Early acute experiments showed that electrically pre-conditioned SMVs were able to generate a power output of 0.68×106 erg, which was approximately half the power output of the native left ventricle and roughly three times the power output of the right ventricle [7]. In 1987, Acker reported on experiments involving five dogs that had SMVs constructed with a modification of the SMV design [8]. These chambers had a cylindrical geometry with inflow and outflow at opposite ends of the chamber. The SMVs were then monitored over time while pumping blood continuously in the circulation. These chambers functioned as diastolic counterpulsators for up to 11 weeks. During periodic measurements of SMV function, the burst frequency was increased from chronic 25 Hz setting to 43 Hz and then to 85 Hz. These pumps improved aortic flow by 29, 40, and 63% at 25, 43, and 85 Hz of thoracodorsal nerve stimulation, respectively. Two-dimensional short-axis echocardiograms of the SMB chambers were obtained; they showed a 70, 90, and 100% decrease in the cross- sectional area at the midpoint of the SMV as the burst stimulation frequency increased. The decrease in cross-sectional area was somewhat similar to the ejection function of the SMV. These chambers, however, were prone to thrombus formation, and although all animals had a functional SMV at the time of death, the two longest-surviving animals, 5 and 11 weeks, demonstrated multiple splenic and renal infarctions at the time of autopsy. Neither animal, however, showed evidence of cerebral or coronary embolization.

 Over the past decade, modification in the diastolic counterpulsator model have allowed for improvements in survival. In 1992, Mocek reported on a series of four dogs that survived for more than 6 months with an SMV pumping continuously in circulation [9]. One animal from this series survived for 836 days but showed evidence of some thrombus formation within the chamber at the time of death.

The use of autologous pericardium as a blood- SMV surface lining was then investigated as a possible method of decreasing the incidence of thrombosis. The animal’s pericardium was removed at the time of the initial construction of the SMV and wrapped around the mandrel before the muscle wrap was applied. The tissue was oriented so that the inner surface of the pericardium was in contact with the plastic mandrel. When the mandrel was removed several weeks later and the SMV connected to the circulation at the second operation, the blood came in contact with the inner surface of the pericardium. Interestingly, there was no thrombosis noted in either the group with autologous lining or the control group (constructed with the inner layer of the muscle serving as the contact surface for the circulatory blood flow). However, the group with the autologous lining demonstrated a significantly reduced rate of rupture. Sixty-three percent of the SMVs in the control group ruptured over time, as compared to 0% in the group with autologous lining. These investigators concluded that the autologous pericardium improved the structural integrity of the pumping chamber [10]. One animal in the group was electively sacrificed after continuously pumping blood for more than 4 years. To our knowledge, this represents the longest reported survival - clinical or experimental - with a functioning, indwelling cardiac assist device of any type [11].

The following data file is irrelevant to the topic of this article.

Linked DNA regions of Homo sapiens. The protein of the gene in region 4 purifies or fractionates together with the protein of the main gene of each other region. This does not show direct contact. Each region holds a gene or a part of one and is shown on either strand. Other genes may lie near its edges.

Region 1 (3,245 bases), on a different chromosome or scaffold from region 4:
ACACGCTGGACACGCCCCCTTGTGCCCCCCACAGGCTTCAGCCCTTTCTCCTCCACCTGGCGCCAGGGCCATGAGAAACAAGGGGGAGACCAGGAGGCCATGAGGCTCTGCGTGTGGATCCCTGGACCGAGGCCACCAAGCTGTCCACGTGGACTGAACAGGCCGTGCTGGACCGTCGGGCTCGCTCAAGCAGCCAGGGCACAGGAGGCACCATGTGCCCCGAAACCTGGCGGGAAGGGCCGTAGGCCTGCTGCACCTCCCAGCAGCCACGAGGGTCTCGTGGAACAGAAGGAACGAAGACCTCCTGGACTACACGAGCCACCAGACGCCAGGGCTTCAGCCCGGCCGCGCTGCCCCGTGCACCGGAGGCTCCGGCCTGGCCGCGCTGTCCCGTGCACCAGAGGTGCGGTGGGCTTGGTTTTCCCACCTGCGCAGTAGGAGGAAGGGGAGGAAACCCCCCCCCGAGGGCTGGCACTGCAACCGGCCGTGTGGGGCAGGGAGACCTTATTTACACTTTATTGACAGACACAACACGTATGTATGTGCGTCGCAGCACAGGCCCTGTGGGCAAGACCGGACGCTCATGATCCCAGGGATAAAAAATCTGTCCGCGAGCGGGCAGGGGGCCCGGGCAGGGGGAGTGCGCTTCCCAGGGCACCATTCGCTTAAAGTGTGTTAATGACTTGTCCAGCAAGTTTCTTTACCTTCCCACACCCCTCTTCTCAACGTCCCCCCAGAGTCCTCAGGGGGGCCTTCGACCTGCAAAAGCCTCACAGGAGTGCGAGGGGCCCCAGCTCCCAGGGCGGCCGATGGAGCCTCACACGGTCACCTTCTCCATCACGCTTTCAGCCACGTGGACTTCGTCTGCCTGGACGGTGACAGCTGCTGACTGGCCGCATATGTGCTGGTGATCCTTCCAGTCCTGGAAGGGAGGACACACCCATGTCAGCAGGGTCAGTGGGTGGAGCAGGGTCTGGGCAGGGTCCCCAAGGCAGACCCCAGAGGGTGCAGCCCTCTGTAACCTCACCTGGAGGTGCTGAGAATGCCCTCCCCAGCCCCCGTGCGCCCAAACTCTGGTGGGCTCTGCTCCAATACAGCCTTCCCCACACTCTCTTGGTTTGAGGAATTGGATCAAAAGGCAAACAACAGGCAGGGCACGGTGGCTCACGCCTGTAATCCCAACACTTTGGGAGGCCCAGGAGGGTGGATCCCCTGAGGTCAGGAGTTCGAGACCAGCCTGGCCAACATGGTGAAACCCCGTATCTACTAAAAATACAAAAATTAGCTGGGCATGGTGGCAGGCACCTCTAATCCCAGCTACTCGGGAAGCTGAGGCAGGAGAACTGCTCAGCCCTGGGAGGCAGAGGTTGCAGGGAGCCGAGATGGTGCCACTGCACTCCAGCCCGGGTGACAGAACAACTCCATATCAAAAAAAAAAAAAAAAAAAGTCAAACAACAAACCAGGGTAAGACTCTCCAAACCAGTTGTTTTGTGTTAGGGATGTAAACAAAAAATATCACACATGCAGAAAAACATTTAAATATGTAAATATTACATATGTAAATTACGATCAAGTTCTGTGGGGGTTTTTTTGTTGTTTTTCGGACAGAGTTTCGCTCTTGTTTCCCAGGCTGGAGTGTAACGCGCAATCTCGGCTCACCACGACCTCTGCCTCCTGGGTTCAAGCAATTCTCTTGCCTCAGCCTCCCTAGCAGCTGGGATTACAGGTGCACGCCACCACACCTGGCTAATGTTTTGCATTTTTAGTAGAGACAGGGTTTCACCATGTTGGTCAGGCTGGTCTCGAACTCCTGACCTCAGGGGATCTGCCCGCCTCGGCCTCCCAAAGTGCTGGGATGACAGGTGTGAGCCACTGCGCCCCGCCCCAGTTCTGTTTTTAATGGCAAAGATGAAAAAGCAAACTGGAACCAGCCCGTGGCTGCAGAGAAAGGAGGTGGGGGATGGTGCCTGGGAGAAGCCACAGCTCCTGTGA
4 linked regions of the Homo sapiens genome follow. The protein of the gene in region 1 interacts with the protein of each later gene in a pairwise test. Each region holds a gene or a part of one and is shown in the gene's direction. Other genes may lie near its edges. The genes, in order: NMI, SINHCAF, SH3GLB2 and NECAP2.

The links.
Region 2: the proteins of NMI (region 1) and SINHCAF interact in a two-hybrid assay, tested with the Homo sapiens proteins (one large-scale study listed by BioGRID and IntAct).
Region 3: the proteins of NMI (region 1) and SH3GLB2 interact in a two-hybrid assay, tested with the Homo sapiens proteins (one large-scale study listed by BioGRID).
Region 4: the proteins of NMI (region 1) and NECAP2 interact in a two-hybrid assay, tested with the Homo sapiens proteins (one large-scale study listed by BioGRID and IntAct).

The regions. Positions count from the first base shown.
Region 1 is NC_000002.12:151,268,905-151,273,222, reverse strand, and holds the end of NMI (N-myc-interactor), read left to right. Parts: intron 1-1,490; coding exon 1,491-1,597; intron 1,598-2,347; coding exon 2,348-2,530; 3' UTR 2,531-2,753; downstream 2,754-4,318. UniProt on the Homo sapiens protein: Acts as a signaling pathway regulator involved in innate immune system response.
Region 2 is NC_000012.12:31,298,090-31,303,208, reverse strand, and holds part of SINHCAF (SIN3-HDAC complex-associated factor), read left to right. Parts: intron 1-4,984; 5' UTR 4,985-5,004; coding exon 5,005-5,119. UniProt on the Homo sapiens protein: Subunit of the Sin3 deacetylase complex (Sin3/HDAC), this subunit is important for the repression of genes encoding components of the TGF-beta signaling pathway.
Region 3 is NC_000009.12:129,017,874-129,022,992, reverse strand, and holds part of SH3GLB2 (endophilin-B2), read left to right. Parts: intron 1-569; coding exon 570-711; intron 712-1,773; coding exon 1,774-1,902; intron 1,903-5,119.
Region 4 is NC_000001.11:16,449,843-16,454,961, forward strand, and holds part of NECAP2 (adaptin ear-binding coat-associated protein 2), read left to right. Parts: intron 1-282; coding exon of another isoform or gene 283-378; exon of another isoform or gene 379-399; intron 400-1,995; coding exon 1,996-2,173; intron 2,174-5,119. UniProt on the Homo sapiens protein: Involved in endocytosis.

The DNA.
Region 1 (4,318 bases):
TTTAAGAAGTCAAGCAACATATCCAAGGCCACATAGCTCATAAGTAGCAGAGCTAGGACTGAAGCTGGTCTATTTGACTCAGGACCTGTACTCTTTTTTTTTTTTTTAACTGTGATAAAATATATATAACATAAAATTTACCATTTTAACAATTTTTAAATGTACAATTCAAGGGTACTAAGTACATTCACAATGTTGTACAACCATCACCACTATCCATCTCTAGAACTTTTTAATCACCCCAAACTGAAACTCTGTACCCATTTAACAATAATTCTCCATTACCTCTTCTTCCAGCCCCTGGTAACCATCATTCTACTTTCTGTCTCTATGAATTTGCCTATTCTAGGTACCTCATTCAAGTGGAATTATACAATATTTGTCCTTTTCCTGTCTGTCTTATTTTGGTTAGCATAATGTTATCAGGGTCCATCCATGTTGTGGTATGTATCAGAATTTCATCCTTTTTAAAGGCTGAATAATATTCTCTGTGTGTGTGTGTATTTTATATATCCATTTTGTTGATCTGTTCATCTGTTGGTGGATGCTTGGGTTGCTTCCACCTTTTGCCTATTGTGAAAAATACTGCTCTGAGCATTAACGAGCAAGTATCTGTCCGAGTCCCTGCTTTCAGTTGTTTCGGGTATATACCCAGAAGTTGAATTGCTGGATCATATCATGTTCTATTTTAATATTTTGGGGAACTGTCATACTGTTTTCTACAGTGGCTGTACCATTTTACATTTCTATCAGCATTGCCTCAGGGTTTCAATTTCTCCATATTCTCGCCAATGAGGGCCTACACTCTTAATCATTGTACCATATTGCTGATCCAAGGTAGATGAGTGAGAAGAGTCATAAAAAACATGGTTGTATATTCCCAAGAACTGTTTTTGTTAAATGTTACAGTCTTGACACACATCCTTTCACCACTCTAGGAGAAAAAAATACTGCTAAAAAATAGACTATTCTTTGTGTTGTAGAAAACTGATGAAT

Thomas also demonstrated that it is possible to line these chambers with autologous endothelial cells and to retain the endothelial surface while the SMV pumps blood in the arterial circulation. The animal’s own jugular vein was used to obtain endothelial cells. After the cells were harvested and grown in culture, the suspended cells were then delivered into the space between the muscle itself and the plastic mandrel at a separate surgical procedure [12]. After allowing several weeks for the endothelial cells to grow and attach, a confluent monolayer of endothelial cells was histologically shown to be present on the inner surface of the pumping chambers. This group also demonstrated that this same result could be obtained by percutaneously injecting the suspended endothelial cells into the space around the mandrel [13]. Finally, they showed that this endothelial cell layer was retained after the SMV had pumped blood in the arterial circulation for 3 h [14]. We believe that this was the first report of the endothelium remaining intact on the surface of a heart assist device while the device pumped blood in the circulation.